After doing 30 problems, my rating is at about 2100.
Supposedly, you can take 20 minutes per problem (which is completely unrealistic for G/90 unless you want to purposely blunder in time pressure, so for that it would be useful to), but I am averaging less than 10 minutes.
Honestly, at first I was blowing through them, so if one of the choices was not a move I would have made, then I quickly chose one of the moves given. Well, after dropping a piece en-prise on move 1 I paid more attention to the choices given.
I don’t think that I am doing great, am being rather superficial about it, really wanting to get the lesson out of it, so I am surprised that I would be rated so high since last time I took the Tactics Exam, my rating came out to be below 1600, and I thought I was on top of it back then…hmmm.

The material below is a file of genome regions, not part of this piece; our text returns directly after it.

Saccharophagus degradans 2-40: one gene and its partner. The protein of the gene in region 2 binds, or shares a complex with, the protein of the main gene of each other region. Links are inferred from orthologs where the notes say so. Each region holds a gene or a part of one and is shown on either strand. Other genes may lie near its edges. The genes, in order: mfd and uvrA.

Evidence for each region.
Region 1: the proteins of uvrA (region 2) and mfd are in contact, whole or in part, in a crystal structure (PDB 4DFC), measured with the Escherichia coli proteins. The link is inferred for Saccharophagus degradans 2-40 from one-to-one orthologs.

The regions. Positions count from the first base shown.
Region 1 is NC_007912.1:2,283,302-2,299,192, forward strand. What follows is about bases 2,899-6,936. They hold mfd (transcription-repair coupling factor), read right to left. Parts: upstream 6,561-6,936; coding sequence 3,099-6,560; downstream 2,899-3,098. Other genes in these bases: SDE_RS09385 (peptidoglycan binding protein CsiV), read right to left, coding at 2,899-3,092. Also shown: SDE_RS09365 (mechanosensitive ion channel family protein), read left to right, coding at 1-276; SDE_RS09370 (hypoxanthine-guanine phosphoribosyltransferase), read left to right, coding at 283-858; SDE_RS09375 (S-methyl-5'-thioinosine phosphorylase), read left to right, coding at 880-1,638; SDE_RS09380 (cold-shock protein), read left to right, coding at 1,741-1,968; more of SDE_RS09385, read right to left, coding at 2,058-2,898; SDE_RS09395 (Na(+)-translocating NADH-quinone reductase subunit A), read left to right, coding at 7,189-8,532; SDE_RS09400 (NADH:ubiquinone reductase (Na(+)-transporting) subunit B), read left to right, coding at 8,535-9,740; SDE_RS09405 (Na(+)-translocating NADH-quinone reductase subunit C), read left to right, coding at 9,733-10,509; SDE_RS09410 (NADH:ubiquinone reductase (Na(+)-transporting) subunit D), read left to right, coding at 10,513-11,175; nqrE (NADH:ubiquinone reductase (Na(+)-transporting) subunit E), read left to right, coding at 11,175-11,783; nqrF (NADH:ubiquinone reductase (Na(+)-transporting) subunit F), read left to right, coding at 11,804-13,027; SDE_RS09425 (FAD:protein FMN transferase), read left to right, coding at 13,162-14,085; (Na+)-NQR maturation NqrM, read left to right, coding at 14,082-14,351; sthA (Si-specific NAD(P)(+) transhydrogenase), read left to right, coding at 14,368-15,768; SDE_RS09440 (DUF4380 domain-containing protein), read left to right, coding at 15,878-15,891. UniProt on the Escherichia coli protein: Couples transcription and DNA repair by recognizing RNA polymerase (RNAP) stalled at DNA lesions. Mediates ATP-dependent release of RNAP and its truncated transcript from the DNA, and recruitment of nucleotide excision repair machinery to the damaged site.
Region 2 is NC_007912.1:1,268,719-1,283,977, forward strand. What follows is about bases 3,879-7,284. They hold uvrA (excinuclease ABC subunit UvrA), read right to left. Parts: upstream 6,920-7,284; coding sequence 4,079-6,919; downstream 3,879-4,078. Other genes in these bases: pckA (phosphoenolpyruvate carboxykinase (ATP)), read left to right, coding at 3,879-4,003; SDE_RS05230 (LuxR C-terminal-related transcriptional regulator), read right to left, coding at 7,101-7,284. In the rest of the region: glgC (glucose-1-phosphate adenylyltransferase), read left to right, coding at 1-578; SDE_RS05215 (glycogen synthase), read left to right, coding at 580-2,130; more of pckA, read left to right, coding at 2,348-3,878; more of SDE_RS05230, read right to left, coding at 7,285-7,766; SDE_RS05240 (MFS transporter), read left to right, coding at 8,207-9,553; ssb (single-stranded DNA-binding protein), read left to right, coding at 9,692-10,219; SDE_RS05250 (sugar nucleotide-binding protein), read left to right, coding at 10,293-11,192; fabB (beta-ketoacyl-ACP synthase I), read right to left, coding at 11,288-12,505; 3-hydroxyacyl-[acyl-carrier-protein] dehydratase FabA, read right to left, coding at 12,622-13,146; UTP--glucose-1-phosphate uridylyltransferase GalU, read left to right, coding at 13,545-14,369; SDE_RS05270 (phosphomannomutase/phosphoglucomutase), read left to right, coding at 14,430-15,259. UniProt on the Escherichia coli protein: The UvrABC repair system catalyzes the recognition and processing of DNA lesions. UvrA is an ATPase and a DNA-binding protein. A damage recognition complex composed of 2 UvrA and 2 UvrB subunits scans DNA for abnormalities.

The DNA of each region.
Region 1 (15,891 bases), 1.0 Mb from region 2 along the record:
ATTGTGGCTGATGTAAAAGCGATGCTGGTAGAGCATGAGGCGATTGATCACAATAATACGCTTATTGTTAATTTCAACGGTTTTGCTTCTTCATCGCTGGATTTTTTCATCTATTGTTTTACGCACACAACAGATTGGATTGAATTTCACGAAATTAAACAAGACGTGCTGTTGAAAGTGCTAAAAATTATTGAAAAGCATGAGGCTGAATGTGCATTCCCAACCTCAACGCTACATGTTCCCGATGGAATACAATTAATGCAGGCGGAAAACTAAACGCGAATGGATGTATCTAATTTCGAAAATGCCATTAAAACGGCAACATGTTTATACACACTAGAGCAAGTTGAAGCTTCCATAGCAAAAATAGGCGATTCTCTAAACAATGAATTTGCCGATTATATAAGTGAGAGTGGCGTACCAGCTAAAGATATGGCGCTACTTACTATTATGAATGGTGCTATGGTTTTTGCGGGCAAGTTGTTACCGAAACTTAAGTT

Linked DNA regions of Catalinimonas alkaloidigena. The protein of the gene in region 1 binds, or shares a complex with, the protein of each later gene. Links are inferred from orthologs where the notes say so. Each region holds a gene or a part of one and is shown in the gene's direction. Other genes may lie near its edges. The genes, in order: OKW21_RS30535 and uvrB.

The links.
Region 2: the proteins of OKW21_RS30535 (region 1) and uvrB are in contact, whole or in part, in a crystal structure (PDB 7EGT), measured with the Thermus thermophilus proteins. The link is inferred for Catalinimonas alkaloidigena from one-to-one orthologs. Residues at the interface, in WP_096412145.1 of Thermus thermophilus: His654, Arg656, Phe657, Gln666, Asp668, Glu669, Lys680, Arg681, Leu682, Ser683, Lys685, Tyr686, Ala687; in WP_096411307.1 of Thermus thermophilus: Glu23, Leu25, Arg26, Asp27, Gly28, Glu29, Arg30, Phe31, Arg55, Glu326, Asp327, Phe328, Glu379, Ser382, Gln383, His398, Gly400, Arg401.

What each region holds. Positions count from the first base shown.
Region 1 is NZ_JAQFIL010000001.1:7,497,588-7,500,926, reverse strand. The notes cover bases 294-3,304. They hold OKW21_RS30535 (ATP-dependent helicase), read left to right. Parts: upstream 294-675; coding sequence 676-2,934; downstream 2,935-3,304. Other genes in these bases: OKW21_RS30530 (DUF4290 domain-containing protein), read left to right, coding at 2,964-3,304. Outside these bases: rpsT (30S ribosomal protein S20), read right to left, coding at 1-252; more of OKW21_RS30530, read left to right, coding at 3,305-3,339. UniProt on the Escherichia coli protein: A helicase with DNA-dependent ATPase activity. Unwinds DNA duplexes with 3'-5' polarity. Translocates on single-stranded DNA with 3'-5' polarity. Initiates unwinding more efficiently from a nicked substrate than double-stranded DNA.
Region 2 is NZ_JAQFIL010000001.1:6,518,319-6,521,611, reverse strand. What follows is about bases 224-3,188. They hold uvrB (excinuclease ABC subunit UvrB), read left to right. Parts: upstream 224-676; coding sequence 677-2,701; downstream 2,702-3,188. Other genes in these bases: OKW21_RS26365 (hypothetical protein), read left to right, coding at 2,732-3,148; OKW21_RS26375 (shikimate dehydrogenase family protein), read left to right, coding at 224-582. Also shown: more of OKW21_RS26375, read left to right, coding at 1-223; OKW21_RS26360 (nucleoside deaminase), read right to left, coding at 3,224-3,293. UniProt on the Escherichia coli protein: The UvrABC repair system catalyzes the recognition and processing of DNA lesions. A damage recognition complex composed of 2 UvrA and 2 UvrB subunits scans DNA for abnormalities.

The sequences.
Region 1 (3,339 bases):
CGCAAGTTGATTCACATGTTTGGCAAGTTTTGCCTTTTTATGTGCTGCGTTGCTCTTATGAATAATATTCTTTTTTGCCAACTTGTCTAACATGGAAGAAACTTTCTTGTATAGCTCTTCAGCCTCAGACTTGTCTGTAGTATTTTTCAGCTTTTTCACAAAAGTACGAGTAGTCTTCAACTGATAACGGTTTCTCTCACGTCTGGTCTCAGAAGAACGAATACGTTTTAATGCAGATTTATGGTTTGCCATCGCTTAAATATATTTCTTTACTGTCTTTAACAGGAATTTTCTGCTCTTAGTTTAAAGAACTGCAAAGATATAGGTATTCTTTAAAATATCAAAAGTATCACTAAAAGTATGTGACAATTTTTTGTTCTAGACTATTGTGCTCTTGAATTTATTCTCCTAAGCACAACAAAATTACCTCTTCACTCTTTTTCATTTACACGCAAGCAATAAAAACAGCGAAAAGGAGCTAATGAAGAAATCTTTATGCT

Also, I want to say thanks to Paul Anderson for including a nice shout-out in his blog about my website. 🙂
This post isn’t modest, and may seem sickening, but I am just saying this is the score that the book is giving me, and I am not trying to fudge anything or not deduct points. I think it’s probably just a nice book and I should ignore the ratings, since I burn through chessbooks mostly to get the knowledge or skill from them.
In this last set of problems, my rating dropped down to 1816. Curiously, if I had “preferred” the same way as the author does, that would have gotten me 19 more points, or 2116 rating. For example, one problem white is up a pawn in rook ending with pawns on both sides; I see winning ideas, but he says that White is only better, so I lose out on 5 points, then for Black “1…Rd7 is ok (1 point), but I prefer 1…Rd8 (5 points).” So, I just got 1/10 on that problem, because my perception was somehow off. This can happen quite a bit on these problems.